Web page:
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Browsing named entities in a specific section of Harper's Encyclopedia of United States History (ed. Benson Lossing). Search the whole document.

Found 32 total hits in 15 results.

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New Jersey (New Jersey, United States) (search for this): entry burnet-william
Burnet, William, 1688- Colonial governor; born at The Hague, Holland, in March, 1688, when William of Orange (afterwards William III. of England) became his godfather at baptism; was a son of Bishop Burnet; became engaged in the South Sea speculations, which involved him pecuniarily, and, to retrieve his fortune, he received the appointment of governor of the colonies of New York and New Jersey. He arrived in New York in September, 1720. Becoming unpopular there, he was transferred to the governments of Massachusetts and New Hampshire. He arrived at Boston in July, 1728, and was received with unusual pomp. This show he urged in his speech as a proof of their ability to give a liberal support to his government, and acquainted them with the King's instructions to him to insist upon an established salary, and his intention to adhere to it. The Assembly at once took an attitude of opposition to the governor. They voted him £ 1,700 to enable him to manage public affairs, and to d
Holland (Netherlands) (search for this): entry burnet-william
harter, granted by King William, and refused to vote a fixed salary. A spirited contest in writing ensued. In one of his communications the governor threatened the colony with the loss of their charter. They remained firm, because, they said, it is the undoubted right of all Englishmen, by Magna Charta, to raise and dispose of money for the public service of their own free accord, without compulsion. At a town meeting in Boston, during the controversy, a unanimous declaration was made that the people of the town were opposed to settling a fixed salary on the governor. That official then adjourned the legislature to Salem, remarking, in his message for that purpose, that the interposition of towns was a needless and officious step, better adapted to the republic of Holland than to a British constitution. The Assembly adhered to their determination, and the governor was compelled to yield. In person he was very commanding; frank in manner, and of ready wit. He died Sept. 7, 1729.
Massachusetts (Massachusetts, United States) (search for this): entry burnet-william
Colonial governor; born at The Hague, Holland, in March, 1688, when William of Orange (afterwards William III. of England) became his godfather at baptism; was a son of Bishop Burnet; became engaged in the South Sea speculations, which involved him pecuniarily, and, to retrieve his fortune, he received the appointment of governor of the colonies of New York and New Jersey. He arrived in New York in September, 1720. Becoming unpopular there, he was transferred to the governments of Massachusetts and New Hampshire. He arrived at Boston in July, 1728, and was received with unusual pomp. This show he urged in his speech as a proof of their ability to give a liberal support to his government, and acquainted them with the King's instructions to him to insist upon an established salary, and his intention to adhere to it. The Assembly at once took an attitude of opposition to the governor. They voted him £ 1,700 to enable him to manage public affairs, and to defray his expenses in g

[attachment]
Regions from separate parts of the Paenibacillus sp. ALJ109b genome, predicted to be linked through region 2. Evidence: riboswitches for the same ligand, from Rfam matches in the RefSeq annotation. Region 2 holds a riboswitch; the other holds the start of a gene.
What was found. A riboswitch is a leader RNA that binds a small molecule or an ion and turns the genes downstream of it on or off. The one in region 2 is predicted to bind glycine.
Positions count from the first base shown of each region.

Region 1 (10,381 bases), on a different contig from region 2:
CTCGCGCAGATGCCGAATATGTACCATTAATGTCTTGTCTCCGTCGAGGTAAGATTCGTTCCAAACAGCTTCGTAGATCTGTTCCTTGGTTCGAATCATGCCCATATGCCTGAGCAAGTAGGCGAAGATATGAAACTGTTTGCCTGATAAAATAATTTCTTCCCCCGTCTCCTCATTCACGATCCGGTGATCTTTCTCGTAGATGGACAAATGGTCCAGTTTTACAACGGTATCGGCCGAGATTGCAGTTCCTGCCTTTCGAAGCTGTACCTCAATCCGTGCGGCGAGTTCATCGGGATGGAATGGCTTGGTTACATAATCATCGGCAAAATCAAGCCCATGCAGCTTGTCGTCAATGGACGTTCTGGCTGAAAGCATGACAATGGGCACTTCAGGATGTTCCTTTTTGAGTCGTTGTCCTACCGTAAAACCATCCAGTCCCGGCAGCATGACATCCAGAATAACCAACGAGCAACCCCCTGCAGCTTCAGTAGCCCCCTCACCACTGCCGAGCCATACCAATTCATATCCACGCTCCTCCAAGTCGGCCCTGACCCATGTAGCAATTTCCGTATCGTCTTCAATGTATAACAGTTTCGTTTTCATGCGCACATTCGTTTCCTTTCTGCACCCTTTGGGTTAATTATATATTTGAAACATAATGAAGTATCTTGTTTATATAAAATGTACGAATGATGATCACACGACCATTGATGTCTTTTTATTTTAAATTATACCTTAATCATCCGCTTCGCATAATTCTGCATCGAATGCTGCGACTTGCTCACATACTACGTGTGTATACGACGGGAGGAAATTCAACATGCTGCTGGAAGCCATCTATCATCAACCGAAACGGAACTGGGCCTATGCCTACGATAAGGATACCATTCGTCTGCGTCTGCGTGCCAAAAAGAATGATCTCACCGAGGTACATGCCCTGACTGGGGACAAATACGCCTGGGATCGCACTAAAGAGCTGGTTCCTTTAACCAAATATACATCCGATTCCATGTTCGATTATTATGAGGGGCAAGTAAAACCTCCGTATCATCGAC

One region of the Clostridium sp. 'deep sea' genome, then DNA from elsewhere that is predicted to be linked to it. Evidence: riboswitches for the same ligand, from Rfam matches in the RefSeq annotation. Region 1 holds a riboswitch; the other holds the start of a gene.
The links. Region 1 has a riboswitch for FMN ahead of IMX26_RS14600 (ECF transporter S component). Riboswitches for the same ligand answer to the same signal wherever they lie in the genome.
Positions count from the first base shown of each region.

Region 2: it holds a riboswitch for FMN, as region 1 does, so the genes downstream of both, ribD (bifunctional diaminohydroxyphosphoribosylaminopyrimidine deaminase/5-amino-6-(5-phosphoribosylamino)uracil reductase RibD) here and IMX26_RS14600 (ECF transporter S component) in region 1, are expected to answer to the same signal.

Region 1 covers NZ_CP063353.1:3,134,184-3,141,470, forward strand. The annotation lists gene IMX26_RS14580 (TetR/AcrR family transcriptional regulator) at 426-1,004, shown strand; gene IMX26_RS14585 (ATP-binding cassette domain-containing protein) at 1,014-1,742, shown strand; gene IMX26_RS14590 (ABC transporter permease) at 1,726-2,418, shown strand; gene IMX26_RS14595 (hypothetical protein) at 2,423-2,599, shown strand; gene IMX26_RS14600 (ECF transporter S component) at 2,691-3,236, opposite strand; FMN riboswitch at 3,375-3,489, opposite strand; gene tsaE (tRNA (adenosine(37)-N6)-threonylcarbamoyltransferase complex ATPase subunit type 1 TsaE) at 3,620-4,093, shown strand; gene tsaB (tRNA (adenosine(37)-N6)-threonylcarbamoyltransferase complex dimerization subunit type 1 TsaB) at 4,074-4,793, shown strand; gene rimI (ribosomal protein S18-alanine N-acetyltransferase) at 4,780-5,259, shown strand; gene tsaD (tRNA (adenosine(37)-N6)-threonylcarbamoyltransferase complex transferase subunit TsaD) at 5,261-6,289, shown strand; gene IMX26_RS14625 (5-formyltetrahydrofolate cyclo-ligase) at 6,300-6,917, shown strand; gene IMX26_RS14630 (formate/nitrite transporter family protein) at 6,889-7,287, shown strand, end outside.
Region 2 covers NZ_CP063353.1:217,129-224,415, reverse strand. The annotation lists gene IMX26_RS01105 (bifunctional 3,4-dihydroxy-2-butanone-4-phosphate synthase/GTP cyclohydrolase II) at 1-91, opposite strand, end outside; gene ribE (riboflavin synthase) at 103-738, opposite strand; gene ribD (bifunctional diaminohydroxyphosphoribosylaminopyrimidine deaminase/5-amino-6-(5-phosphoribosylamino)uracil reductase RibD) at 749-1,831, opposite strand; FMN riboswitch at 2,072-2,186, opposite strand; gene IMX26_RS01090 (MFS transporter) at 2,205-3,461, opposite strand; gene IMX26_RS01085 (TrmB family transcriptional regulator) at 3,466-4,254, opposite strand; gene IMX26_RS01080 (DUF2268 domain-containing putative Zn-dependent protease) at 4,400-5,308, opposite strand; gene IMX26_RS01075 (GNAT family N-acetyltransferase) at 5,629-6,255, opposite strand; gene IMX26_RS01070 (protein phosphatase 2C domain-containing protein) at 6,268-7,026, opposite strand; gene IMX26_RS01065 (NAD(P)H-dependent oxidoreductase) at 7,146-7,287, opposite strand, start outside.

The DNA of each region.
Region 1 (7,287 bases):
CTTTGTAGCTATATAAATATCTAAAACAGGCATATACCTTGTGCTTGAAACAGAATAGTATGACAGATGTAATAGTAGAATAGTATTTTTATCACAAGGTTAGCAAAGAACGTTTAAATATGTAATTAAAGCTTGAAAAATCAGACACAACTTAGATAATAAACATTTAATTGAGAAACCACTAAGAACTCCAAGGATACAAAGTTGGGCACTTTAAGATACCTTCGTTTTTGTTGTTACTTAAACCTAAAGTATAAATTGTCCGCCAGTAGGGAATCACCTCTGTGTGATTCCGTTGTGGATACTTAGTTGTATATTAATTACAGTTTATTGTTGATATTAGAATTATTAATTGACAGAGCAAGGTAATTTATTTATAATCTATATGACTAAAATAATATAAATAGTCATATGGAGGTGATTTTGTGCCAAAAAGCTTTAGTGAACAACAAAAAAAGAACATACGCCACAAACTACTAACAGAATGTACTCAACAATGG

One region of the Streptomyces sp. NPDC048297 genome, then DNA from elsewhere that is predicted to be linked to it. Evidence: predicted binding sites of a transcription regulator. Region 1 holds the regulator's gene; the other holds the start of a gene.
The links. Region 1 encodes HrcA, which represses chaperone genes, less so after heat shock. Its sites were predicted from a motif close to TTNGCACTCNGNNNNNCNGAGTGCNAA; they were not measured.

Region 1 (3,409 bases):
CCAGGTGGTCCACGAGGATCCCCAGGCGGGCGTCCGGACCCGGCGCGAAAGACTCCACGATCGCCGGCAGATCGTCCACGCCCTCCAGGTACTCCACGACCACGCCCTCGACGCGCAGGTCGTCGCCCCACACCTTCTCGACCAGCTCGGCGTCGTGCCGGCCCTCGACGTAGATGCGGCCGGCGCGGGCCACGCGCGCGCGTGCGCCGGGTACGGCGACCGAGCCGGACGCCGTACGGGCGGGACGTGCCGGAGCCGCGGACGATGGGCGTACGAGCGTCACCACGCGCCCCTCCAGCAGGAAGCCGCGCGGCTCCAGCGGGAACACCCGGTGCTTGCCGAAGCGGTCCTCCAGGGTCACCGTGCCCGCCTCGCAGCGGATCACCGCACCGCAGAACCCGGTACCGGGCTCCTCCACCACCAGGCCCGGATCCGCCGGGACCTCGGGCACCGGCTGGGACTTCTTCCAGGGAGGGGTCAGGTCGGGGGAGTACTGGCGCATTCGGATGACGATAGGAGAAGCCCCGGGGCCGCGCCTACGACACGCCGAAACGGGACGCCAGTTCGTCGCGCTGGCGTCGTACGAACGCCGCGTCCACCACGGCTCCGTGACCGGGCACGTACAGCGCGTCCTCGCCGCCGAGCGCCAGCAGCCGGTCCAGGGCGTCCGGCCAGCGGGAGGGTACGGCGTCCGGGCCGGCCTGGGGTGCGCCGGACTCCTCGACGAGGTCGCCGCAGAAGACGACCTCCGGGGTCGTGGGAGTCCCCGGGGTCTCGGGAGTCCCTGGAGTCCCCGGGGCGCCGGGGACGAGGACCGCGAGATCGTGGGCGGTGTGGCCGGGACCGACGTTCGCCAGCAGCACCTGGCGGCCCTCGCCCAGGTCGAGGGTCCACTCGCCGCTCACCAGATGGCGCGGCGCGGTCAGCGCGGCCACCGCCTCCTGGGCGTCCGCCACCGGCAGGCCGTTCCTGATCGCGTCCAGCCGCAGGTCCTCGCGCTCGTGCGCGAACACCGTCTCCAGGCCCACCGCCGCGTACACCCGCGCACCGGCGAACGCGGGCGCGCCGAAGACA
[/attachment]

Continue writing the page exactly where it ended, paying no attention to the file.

Orange, N. J. (New Jersey, United States) (search for this): entry burnet-william
Burnet, William, 1688- Colonial governor; born at The Hague, Holland, in March, 1688, when William of Orange (afterwards William III. of England) became his godfather at baptism; was a son of Bishop Burnet; became engaged in the South Sea speculations, which involved him pecuniarily, and, to retrieve his fortune, he received the appointment of governor of the colonies of New York and New Jersey. He arrived in New York in September, 1720. Becoming unpopular there, he was transferred to the governments of Massachusetts and New Hampshire. He arrived at Boston in July, 1728, and was received with unusual pomp. This show he urged in his speech as a proof of their ability to give a liberal support to his government, and acquainted them with the King's instructions to him to insist upon an established salary, and his intention to adhere to it. The Assembly at once took an attitude of opposition to the governor. They voted him £ 1,700 to enable him to manage public affairs, and to d
The Hague (Netherlands) (search for this): entry burnet-william
Burnet, William, 1688- Colonial governor; born at The Hague, Holland, in March, 1688, when William of Orange (afterwards William III. of England) became his godfather at baptism; was a son of Bishop Burnet; became engaged in the South Sea speculations, which involved him pecuniarily, and, to retrieve his fortune, he received the appointment of governor of the colonies of New York and New Jersey. He arrived in New York in September, 1720. Becoming unpopular there, he was transferred to the governments of Massachusetts and New Hampshire. He arrived at Boston in July, 1728, and was received with unusual pomp. This show he urged in his speech as a proof of their ability to give a liberal support to his government, and acquainted them with the King's instructions to him to insist upon an established salary, and his intention to adhere to it. The Assembly at once took an attitude of opposition to the governor. They voted him £ 1,700 to enable him to manage public affairs, and to